Competition Law and Intellectual Property: A Study Drawing from The Eli Lilly Case on ‘Sham Litigation’ in Brazil
By Pablo Leurquin
Competition authorities may be the best equipped institutions to penalize certain illicit practices that involve intellectual property rights. This article analyzes the decision by the Brazilian Administrative Council for Economic Defense (Conselho Administrativo de Defesa Econômica – CADE) in the Eli Lilly case, in which the company was convicted for abusive use of the right to petition (sham litigation) with anti-competitive effects. It examines general aspects of technological dependence in the Brazilian pharmaceutical industry, presents the legal premises necessary for the understanding of the decision made by the competition authority, and analyzes the legal grounds for the sanction imposed on Eli Lilly.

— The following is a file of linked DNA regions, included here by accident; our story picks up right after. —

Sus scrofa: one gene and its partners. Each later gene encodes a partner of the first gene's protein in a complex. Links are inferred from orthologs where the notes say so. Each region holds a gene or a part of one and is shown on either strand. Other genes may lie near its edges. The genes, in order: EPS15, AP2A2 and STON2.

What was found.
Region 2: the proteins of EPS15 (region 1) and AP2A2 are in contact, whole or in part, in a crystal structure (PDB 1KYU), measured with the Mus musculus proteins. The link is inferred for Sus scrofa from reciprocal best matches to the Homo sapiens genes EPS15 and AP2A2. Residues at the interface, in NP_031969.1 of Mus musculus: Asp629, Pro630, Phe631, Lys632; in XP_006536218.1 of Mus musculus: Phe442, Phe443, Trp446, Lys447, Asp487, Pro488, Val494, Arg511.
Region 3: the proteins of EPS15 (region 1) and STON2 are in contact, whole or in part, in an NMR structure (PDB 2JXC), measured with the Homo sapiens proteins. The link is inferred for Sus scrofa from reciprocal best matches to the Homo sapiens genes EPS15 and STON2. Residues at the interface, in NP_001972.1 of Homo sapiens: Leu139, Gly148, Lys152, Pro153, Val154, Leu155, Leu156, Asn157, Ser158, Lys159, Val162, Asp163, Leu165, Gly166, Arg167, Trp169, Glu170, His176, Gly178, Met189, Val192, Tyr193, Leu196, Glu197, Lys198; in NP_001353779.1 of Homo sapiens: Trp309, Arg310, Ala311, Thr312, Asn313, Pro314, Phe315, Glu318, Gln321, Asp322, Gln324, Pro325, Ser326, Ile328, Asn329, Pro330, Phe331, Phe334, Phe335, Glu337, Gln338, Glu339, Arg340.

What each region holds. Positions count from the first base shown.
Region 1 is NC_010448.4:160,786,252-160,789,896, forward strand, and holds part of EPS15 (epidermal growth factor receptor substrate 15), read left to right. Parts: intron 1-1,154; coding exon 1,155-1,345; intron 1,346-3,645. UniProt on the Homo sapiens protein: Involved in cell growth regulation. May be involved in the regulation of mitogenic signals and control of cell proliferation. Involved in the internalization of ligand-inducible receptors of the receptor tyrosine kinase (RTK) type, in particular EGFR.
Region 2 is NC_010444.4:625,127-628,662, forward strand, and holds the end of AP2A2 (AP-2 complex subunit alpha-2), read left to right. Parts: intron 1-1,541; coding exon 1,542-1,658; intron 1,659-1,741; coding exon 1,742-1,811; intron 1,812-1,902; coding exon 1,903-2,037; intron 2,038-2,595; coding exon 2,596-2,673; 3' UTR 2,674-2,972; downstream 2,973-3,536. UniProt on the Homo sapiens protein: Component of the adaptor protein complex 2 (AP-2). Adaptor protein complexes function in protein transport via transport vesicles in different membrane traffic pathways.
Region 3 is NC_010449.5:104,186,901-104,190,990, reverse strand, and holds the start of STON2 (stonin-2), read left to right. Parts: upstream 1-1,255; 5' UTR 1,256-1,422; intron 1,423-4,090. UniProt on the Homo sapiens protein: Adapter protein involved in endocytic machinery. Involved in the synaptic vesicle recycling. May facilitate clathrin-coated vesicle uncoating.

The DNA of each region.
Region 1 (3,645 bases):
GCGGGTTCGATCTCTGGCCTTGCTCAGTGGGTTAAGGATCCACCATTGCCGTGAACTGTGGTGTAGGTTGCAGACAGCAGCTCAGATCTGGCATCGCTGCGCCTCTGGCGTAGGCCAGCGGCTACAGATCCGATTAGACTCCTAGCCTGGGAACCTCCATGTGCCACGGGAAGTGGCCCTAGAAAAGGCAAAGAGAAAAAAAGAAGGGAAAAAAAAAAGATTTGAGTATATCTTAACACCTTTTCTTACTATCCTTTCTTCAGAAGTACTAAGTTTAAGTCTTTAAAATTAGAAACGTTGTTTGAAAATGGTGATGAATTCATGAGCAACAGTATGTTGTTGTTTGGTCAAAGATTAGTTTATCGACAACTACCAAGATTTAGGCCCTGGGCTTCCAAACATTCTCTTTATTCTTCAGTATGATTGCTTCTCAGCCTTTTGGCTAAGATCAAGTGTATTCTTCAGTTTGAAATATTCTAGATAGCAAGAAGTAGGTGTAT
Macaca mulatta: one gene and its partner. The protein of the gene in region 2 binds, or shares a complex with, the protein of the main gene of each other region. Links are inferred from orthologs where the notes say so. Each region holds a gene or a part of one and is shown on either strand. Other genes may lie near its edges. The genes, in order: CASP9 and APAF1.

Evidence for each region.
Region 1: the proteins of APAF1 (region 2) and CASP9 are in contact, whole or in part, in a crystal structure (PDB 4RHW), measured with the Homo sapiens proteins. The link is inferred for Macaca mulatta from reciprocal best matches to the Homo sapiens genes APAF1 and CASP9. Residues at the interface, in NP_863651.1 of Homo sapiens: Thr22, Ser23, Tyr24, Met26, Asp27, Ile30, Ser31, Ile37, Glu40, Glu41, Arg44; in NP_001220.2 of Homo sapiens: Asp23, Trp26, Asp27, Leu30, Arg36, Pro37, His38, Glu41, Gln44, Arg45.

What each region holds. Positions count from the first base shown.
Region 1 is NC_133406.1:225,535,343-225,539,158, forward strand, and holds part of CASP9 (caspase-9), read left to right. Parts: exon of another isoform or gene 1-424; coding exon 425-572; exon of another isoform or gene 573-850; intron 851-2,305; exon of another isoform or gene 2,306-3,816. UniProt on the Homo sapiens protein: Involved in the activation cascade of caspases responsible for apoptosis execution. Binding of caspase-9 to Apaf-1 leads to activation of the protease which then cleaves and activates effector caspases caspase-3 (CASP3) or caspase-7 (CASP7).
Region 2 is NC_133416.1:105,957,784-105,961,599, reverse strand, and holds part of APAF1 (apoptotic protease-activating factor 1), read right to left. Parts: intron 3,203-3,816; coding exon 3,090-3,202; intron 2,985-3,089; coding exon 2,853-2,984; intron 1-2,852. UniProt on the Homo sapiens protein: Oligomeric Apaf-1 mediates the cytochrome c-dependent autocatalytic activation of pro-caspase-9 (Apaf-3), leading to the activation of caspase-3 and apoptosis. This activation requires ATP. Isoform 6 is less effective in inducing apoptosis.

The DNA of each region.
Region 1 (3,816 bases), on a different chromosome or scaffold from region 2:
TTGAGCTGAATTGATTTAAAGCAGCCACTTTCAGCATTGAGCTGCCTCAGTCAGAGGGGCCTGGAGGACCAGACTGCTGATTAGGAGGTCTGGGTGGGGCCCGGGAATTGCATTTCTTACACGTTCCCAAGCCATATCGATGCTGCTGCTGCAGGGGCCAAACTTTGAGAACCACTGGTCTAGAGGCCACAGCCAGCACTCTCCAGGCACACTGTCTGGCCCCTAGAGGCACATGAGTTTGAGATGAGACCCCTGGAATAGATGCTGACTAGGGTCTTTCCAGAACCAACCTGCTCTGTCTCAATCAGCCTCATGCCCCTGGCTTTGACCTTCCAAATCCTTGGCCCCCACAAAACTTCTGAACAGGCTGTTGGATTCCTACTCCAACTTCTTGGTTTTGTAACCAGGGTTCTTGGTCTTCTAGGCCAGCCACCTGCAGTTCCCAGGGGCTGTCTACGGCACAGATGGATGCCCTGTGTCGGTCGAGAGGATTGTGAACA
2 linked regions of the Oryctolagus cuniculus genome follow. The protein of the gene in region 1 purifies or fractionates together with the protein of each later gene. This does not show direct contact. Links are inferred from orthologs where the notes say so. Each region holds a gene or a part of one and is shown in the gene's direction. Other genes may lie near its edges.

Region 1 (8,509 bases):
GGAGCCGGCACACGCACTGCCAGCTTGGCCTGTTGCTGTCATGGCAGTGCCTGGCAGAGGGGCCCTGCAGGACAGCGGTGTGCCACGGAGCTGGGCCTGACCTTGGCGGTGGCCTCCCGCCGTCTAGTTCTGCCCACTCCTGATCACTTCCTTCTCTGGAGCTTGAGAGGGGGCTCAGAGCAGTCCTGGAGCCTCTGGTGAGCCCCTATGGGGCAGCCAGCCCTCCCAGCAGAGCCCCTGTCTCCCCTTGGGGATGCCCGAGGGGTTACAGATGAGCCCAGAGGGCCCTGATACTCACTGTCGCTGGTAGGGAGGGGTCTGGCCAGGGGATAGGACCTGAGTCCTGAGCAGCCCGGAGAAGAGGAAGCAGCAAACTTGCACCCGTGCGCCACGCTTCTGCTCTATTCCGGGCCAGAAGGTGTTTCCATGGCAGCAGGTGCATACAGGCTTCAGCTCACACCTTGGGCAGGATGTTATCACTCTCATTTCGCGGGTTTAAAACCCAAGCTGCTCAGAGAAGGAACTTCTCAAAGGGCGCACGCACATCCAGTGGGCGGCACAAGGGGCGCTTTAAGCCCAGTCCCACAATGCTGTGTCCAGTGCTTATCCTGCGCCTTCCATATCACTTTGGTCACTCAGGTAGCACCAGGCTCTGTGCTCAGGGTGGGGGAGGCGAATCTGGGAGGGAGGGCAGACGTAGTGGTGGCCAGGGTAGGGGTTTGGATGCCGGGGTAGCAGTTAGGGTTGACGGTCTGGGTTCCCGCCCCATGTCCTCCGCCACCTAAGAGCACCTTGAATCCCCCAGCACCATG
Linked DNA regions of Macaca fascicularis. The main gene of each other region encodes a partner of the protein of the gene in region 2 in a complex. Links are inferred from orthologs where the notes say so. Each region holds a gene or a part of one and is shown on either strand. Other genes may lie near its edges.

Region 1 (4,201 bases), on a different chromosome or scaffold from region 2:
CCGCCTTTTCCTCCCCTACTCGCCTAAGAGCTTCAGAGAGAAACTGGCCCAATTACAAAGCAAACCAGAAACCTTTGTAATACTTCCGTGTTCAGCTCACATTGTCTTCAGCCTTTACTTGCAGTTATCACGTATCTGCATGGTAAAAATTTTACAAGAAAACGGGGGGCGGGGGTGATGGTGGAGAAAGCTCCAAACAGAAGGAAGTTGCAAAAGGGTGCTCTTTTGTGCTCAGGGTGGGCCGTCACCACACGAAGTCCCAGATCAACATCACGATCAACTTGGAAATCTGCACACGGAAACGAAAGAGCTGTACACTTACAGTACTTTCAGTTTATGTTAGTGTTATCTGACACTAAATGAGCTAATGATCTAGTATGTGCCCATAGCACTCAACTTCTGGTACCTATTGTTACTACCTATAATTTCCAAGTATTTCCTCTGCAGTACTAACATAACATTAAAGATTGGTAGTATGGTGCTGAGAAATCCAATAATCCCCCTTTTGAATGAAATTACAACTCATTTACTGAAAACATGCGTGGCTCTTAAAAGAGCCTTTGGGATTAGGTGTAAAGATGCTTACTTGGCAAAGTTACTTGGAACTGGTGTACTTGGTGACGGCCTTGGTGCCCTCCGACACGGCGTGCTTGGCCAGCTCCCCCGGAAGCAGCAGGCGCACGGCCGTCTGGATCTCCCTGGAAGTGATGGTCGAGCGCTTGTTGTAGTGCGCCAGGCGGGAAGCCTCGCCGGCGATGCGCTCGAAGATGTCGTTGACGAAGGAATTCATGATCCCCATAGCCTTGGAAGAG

Direito Brasileiro da Concorrência e Acesso à Saúde no Brasil: Preços Exploratórios no Setor de Medicamentos
Por Bruno Braz de Castro